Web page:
Sami Al-Arian is a political prisoner in Police State America. This article reviews his case briefly and updates it to the present.
Because of his faith, ethnicity and political activism, the Bush administration targeted Al-Arian for supporting “terrorism.” In fact, he’s a Palestinian refugee, distinguished professor and scholar, community leader and civil activist.
Nonetheless, the FBI harassed him for 11 years, arrested him on February 20, 2003, and falsely accused him of backing organizations fronting for Palestinian Islamic Jihad–a 1997 State Department-designated “Foreign Terrorist Organization (FTO).”
A week later, in spite of his many awards, impeccable credentials and tenured status, University of South Florida president Judy Genshaft fired him under right wing pressure.
Since February 20, 2003, Al-Arian has been imprisoned–first at Tampa, Florida’s Orient Road jail, then on to more than a dozen different maximum and other federal prison facilities. He’s currently on hunger strike at Warsaw, Virginia’s Northern Neck Regional jail after being transferred back March 18 from Butner, North Carolina’s medical prison.
Al-Arian’s trial began in June 2005 and was a travesty. It lasted six months, cost an estimated $50 million, and the prosecution called 80 witnesses, including Israeli intelligence agents and victims of suicide bombings to prejudice the jury. It introduced portions of hundreds of wiretapped phone calls from over a half million recorded; “evidence” from faxes, emails and what was seized from his home; quotes from his speeches and lectures; conferences, events and rallies he attended; articles he wrote; books he owned; magazines he edited; and various publications he read–all legal and in no way incriminating unless falsely twisted to appear that way.
After years of effort and millions spent, Al-Arian was exonerated. On December 6, 2005 after 13 days of deliberation, the jury acquitted him of all (eight) “terrorism” charges. They were deadlocked 10–2 for acquittal on nine others. All of them were false and unjust.
Nonetheless, within days, the Justice Department said it would re-try him on the lesser charges. His lawyers called it legal but a highly unusual move. At the same time and in secret, a plea bargain deal was struck. It stipulated:
* Al-Arian neither engaged in or had any knowledge of violent acts;
* that he would not be required to cooperate further with prosecutors; and
* that he would be released on time served and deported voluntarily to his country of choice.
In the meantime, Al-Arian remained in custody pending sentencing and deportation on May 1, 2006. He expected to be free and his ordeal ended. Instead, the presiding judge changed the deal. He sentenced Al-Arian to the maximum 57 months, gave him credit for time served, and ordered him held for the remaining 11 months, after which an April 2007 deportation would follow. Now it’s extended as explained below.
In October 2006, assistant prosecutor Gordon Kromberg violated plea bargain terms by subpoenaing Al-Arian before a grand jury. His defense attorneys tried to block it by citing his “no-grand jury cooperation” provision to prevent DOJ from springing a perjury-obstruction trap. Defense’s motion was denied, and on November 16 Al-Arian refused to testify and was held in contempt.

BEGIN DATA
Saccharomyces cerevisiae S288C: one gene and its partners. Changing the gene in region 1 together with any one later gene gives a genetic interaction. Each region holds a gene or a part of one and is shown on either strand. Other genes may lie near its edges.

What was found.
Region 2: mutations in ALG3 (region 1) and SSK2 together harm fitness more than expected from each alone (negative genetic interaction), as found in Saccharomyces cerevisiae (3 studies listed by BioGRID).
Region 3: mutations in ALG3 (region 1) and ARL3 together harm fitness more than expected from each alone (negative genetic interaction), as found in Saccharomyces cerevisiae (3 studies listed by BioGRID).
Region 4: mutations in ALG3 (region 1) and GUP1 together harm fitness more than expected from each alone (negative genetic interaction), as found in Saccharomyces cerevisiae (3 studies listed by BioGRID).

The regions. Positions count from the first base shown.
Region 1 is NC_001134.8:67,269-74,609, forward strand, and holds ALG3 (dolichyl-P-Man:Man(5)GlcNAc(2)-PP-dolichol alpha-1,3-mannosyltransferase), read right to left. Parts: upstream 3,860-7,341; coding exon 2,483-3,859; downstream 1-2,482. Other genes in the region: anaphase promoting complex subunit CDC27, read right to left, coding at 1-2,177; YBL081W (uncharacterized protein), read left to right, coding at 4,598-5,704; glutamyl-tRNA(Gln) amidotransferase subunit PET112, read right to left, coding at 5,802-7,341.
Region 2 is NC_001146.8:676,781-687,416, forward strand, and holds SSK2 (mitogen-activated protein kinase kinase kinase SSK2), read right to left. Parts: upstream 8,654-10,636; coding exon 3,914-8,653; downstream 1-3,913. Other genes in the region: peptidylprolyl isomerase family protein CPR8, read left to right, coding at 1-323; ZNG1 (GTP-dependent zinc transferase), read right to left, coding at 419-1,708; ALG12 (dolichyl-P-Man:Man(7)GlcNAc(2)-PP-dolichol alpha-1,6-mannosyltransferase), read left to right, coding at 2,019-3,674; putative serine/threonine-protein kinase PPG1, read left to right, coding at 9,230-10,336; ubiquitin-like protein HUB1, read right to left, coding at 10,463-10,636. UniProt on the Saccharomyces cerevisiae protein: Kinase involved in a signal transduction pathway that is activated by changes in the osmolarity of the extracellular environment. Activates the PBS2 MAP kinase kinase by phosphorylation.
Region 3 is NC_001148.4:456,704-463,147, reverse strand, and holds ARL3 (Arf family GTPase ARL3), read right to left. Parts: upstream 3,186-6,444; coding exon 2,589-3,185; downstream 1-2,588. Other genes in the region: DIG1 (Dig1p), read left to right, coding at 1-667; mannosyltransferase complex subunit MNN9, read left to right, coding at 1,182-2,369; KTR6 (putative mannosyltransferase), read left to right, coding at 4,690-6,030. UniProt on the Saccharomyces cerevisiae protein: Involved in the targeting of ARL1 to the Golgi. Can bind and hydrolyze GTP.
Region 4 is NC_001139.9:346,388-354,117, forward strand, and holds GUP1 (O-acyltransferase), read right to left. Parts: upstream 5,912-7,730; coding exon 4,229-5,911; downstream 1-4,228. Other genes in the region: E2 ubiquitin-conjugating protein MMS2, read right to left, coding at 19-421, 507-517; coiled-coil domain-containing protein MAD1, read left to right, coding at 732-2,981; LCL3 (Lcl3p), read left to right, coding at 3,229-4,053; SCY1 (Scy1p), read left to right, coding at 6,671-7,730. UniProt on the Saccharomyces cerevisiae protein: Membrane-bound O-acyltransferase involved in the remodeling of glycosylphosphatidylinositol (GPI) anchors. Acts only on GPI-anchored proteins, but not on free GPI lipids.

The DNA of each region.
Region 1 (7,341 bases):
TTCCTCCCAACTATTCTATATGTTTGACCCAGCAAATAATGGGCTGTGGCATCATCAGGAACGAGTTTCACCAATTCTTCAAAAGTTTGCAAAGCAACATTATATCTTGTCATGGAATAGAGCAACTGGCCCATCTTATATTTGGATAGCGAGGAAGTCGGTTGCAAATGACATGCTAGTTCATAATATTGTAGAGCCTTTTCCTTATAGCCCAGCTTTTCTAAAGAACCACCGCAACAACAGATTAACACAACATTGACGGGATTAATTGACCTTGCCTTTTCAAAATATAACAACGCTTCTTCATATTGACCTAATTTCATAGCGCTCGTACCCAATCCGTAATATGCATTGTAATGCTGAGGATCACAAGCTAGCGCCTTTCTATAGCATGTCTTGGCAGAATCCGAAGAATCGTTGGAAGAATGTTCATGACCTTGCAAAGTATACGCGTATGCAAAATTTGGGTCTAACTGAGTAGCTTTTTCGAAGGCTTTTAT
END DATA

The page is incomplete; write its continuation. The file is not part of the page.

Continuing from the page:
A month later, the grand jury expired, a new one was convened, and Al-Arian was again subpoenaed to testify. He continued to refuse, was held in contempt, and had his sentence increased without mitigation to April 7, 2008.
On March 3, 2008 Kromberg ordered Al-Arian before still another March 19 grand jury, three weeks before his scheduled release and deportation. On the same day, Al-Arian began a hunger strike against the government’s continued harassment. It’s his third one but is life-threatening for a man in his condition. He’s diabetic and needs regular sustenance to avoid serious health problems. His January through March, 2007 strike depleted one-fourth of his body weight, gravely harmed him, and ended only at the urging of his family.
He’s now 20 days into his latest fast, lost 30 pounds, is weakening, and his life is endangered. On March 12, Al-Arian was transferred to the Butner, North Carolina medical facility where treatment is poor, the staff indifferent, and in Al-Arian’s case hostile to a designated enemy of the state. On March 18, he was returned to Warsaw, Virginia’s Northern Neck Regional jail ahead of his third grand jury appearance. Again, he refused to testify, so he’ll likely face new contempt charges and continued confinement.
George Washington University Law School Professor Jonathan Turley heads up Al-Arian’s legal team. On March 3, he released the following statement:
“On behalf of Mr. Olson and Mr. Meitl and the entire legal team, (we are greatly disappointed by) the Justice Department(‘s) continu(ing)….effort to mete out punishment that it could not secure from a jury. Having lost (its) case (it’s) openly sought to extend (Al-Arian’s) confinement by daisy-chaining grand juries. As in other cases, the government has given Dr. Al-Arian the choice of an obvious perjury trap or a contempt sanction. (Either way assures his imprisonment. This) choice….is obnoxious to our legal system and contrary to any standard of decency. The mistreatment of Dr. Al-Arian remains an international symbol of how the Bush Administration has discarded fundamental principles of fairness in a blind pursuit of retribution against this political activist. We stand committed to fighting this great injustice and hopefully reuniting Dr. Al-Arian with his family and friends.”
In the meantime, his long ordeal continues at a time lawlessness prevails over justice, and we’re all Sami-Al-Arians in America’s “war on terrorism.”
STEPHEN LENDMAN lives in Chicago and can be reached at email@example.com.